The fact that finally a good selection of Erdman's scripts are publicly available gives us an insight into the notable role that Nikolai Erdman played in Soviet cinema. A role occasioned by the negative facts of political repression and exclusion from the established theatre which is certainly a great tragedy but nonetheless what was theatre's loss seems to have become cinema's gain.
After the end of the Odessa Film Festival I paid a visit to the Odessa Film Studios. The grounds of the film studios where many great films have been shot have recently been reduced to a state of almost absolute penury. This fact felt especially obscene the day after the Film Festival's Closing Ceremony. The attempt to attract Hollywood Stars and worldwide film celebrities whether Geraldine Chaplin or Claudia Cardinale and to add glamour to a film festival presided over by the wife of the Vice-President of the Ukraine made the Odessa Film Festival by far the most expensive in Ukraine. And yet here in the heart of cinematic Odessa was a once great film studio falling apart, the victim of a de facto raider capitalist swoop on the grounds of this priceless piece of cinematic history. The studio is the one place in Odessa where unique exhibits and archives on the history of film of the city are kept and is testimony to the unique cinematic history of this multinational city. I tried in a blog post last year to give a short account of some of the moments of this history: http://giuvivrussianfilm.blogspot.com/2011/07/odessa-and-film.html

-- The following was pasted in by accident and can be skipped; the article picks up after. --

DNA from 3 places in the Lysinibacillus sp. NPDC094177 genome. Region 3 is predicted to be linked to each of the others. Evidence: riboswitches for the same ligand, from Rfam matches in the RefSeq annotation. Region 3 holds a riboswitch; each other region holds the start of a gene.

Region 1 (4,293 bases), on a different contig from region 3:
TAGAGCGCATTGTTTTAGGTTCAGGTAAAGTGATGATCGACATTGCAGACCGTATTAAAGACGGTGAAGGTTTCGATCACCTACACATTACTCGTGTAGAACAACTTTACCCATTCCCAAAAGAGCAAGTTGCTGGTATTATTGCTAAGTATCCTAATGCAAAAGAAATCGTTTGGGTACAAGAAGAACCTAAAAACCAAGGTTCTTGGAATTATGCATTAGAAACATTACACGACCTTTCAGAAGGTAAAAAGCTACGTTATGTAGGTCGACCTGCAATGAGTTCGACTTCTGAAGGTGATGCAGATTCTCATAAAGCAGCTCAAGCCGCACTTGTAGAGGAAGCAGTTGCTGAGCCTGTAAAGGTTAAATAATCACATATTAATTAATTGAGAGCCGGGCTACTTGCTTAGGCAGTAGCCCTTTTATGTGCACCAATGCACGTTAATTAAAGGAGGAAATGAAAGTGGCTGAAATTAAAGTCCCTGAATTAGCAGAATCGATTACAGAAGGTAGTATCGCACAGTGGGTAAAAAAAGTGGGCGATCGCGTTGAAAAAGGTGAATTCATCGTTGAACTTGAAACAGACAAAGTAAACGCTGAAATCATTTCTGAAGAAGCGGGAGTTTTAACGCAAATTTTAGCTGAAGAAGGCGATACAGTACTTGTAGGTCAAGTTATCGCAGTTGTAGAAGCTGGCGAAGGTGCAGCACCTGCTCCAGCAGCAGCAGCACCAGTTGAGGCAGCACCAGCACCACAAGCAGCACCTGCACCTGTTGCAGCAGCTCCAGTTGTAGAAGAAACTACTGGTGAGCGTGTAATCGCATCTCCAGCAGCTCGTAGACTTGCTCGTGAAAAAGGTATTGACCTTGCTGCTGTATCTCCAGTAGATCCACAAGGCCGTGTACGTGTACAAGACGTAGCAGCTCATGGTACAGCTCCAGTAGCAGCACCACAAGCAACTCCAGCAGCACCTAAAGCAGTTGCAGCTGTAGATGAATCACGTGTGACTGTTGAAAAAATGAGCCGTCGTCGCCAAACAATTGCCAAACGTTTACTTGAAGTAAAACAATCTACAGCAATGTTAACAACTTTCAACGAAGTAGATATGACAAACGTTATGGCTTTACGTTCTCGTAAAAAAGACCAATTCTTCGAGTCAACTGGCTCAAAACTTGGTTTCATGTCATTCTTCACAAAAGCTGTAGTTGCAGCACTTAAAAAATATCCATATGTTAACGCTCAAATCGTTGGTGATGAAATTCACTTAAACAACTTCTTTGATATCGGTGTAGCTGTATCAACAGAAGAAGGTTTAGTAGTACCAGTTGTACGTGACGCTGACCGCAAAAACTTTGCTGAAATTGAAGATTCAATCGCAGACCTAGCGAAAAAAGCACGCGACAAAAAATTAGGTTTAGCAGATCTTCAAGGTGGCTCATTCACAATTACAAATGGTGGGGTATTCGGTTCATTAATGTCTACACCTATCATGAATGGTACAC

That all this history risks being lost due to the criminal style privatisation process in place in which seven hectares of land is at risk of being appropriated by raider capitalists would be an unbearable end to this story. If phony red carpets and the ersatz glitz of a pet project of an oligarchs wife can open the coffers of the Ukrainian state, surely the much more modest expenditure involved in bringing a part of Odessa's film history back to life and saving this precious location from destruction and real estate development is of even greater urgence. The city of Josif Timchenko, Vera Kholodnaya, Isaac Babel, the city where Dovzhenko shot his first four films, of Genrikh Gabai, the studios where Marlen Khutsiev shot his first two films, the film studio of choice of Kira Muratova and Stanislav Govorukhin and where many films with the legendary Vladimir Vysotsky were filmed. Where even the Nobel Prize for literature Joseph Brodsky was to act in a small role. The idea that these film studios and this history should be slowly left to ruin and end up in the hands of raider capitalists is an obscenity which would scar the reputation of the city of Odessa beyond all measure. Some campaign of solidarity with those who battle every day to preserve this precious and irreplaceable heritage is surely in order.
My interests include Soviet/Russian (as well as post-Soviet) film, world cinema, Soviet/Russian literature,Argentinian literature,radical thought, history. The works of Juan Rodolfo Wilcock, Dino Campana, Cesar Vallejo, Roberto Arlt and the philosophy of Evald Ilyenkov and the works of many, many others. I have a twitter account @GiulianoVivaldi where smaller news is added and a Facebook page here: http://www.facebook.com/GiuVivRussianFilm For any interested in events surrounding the 40th anniversary of Pasolini's murder and exploring the Italian 1970s, please join the Facebook Group: https://www.facebook.com/groups/Pasolinianni70/